Smartest city goal for mayor
Mayor Grant Smith’s vision for Palmerston North includes being New Zealand’s smartest city.
Smith used his inaugural speech on Wednesday to put a twist on the council’s official vision for Palmerston North— to be recognised as a vibrant, caring, innovative, sustainable and prosperous city— and smart. He said the city already had much going for it. It had the most post-graduate degrees per head of population in the country.
Latest census data showed 2.15 per cent of Palmerston North residents held doctorates, ahead of the national average of 0.7 per cent, and the capital’s 1.8 per cent, with the closest rival, Dunedin, on 2.1 per cent.
Palmerston North also had a lower share of residents aged 15 years and over with no qualifications compared with the New Zealand average.
The city did better than the average for New Zealand on the proportion of students who left school achieving NCEA Level 2 or higher, but was marginally below for university entrance.
‘‘We have the best education at all levels, from pre-school through primary, intermediate, secondary schools to tertiary.’’
And he said those institutions had no problem recruiting quality teachers.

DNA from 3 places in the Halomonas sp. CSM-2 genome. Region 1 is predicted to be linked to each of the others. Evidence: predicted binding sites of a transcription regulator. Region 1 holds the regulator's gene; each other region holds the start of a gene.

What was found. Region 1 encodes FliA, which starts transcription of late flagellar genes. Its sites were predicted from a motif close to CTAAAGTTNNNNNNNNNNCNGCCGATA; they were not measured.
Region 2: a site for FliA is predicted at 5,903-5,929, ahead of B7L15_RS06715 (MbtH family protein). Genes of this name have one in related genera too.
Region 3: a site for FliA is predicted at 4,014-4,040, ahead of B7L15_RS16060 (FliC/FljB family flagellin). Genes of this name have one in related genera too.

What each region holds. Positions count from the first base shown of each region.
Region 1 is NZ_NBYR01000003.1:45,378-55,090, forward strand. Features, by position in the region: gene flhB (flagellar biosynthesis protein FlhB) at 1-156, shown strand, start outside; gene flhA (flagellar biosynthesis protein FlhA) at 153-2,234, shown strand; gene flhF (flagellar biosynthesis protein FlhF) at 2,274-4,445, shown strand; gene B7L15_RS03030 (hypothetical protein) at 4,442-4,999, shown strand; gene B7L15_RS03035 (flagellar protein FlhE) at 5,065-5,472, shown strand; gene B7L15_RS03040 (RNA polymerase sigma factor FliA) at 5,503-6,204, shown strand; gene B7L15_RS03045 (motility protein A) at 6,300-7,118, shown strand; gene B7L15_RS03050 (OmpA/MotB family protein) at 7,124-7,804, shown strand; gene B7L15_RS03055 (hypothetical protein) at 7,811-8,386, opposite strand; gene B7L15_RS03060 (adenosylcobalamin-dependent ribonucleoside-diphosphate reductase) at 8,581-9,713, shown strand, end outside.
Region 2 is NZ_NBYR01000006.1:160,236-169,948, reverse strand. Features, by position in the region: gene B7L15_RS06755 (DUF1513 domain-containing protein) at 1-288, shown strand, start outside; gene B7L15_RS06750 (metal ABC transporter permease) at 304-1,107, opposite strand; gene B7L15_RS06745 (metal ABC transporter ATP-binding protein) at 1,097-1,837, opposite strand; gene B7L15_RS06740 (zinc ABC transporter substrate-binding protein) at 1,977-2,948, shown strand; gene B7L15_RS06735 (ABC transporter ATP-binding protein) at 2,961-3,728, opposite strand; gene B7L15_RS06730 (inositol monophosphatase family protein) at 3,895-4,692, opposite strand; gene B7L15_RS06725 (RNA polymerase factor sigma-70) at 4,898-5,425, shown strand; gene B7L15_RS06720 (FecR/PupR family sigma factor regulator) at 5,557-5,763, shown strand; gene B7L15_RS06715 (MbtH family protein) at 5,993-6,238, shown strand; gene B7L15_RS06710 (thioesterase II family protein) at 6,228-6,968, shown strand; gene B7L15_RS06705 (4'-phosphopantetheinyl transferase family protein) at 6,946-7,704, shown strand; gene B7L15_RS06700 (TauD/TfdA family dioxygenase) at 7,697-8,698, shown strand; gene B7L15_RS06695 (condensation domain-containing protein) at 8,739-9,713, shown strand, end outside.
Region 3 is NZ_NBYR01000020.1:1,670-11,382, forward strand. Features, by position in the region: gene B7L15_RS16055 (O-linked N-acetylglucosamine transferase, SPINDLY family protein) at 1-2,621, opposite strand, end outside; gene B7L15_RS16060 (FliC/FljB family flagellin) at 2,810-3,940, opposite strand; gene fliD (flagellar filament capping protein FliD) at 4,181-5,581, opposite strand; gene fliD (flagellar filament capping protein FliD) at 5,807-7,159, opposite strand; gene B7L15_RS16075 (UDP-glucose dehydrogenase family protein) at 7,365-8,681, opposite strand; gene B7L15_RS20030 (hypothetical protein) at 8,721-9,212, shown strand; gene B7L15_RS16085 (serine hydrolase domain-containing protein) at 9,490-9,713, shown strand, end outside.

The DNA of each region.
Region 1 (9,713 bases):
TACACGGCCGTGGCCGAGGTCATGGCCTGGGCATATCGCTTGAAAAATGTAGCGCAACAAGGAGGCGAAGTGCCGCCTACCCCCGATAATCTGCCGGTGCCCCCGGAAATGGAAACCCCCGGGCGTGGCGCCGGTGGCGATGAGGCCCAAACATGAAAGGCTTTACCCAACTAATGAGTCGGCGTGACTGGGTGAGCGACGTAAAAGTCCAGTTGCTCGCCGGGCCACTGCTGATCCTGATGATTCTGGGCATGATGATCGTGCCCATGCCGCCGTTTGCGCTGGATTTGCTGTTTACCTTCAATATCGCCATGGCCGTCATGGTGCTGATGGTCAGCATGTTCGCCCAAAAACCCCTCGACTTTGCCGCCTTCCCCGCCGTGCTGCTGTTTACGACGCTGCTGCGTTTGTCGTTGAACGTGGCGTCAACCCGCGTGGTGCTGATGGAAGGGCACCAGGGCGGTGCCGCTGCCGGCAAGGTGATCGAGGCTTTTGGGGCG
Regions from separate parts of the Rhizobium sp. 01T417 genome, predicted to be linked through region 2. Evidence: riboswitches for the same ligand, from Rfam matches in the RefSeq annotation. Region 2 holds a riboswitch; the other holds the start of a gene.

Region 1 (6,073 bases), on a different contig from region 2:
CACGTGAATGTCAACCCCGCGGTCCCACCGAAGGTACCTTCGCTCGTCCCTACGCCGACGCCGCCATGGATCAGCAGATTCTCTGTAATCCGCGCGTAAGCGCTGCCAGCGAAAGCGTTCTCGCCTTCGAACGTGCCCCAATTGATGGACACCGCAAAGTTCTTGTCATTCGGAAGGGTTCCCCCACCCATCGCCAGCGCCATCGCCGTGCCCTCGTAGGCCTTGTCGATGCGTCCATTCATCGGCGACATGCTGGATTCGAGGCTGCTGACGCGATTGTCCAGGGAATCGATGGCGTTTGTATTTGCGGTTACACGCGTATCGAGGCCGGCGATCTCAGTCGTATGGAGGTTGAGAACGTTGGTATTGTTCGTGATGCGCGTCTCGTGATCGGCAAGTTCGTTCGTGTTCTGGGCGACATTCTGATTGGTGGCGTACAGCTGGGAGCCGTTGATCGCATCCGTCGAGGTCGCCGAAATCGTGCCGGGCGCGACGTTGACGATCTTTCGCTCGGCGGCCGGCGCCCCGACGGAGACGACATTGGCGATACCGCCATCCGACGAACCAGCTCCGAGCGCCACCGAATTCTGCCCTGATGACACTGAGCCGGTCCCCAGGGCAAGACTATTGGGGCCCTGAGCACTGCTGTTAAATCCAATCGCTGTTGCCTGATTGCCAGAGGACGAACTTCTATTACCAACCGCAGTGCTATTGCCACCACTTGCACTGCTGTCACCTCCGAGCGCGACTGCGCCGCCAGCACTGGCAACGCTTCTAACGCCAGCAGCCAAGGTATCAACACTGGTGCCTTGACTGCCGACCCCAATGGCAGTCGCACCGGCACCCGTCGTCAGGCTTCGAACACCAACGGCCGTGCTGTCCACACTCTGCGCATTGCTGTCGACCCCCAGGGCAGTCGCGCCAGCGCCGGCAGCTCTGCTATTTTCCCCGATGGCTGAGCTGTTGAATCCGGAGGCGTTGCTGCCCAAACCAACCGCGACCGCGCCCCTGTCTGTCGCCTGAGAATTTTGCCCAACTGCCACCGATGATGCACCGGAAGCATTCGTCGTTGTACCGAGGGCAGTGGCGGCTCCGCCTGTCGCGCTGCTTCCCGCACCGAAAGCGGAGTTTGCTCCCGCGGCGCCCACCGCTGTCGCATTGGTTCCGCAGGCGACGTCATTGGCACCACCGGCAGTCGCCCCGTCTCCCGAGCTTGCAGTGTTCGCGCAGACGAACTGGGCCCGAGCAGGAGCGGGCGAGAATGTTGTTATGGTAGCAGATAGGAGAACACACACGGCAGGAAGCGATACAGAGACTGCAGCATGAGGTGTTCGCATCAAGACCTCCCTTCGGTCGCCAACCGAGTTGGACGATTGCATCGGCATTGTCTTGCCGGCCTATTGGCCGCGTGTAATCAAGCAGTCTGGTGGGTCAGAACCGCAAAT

Smith’s vision was that all the city’s youth should be well educated, that the council’s relationship with Massey University and the tertiary sector would be at an all-time high, and there would be many local jobs for graduates.
But he said being smart was about more than education levels and academic qualifications.
That was why he rejected the idea of a return to the ‘‘knowledge city’’ branding, because it excluded too many people who were smart in other ways.
Smith said for the vision to happen, the city and wider Manawatu region had to be more ambitious.
‘‘And that needs to start from the mayor and councillors.
‘‘I do believe we are on the cusp of some exciting times and have started great things for our city.’’
Newly re-elected Palmerston North mayor Grant Smith.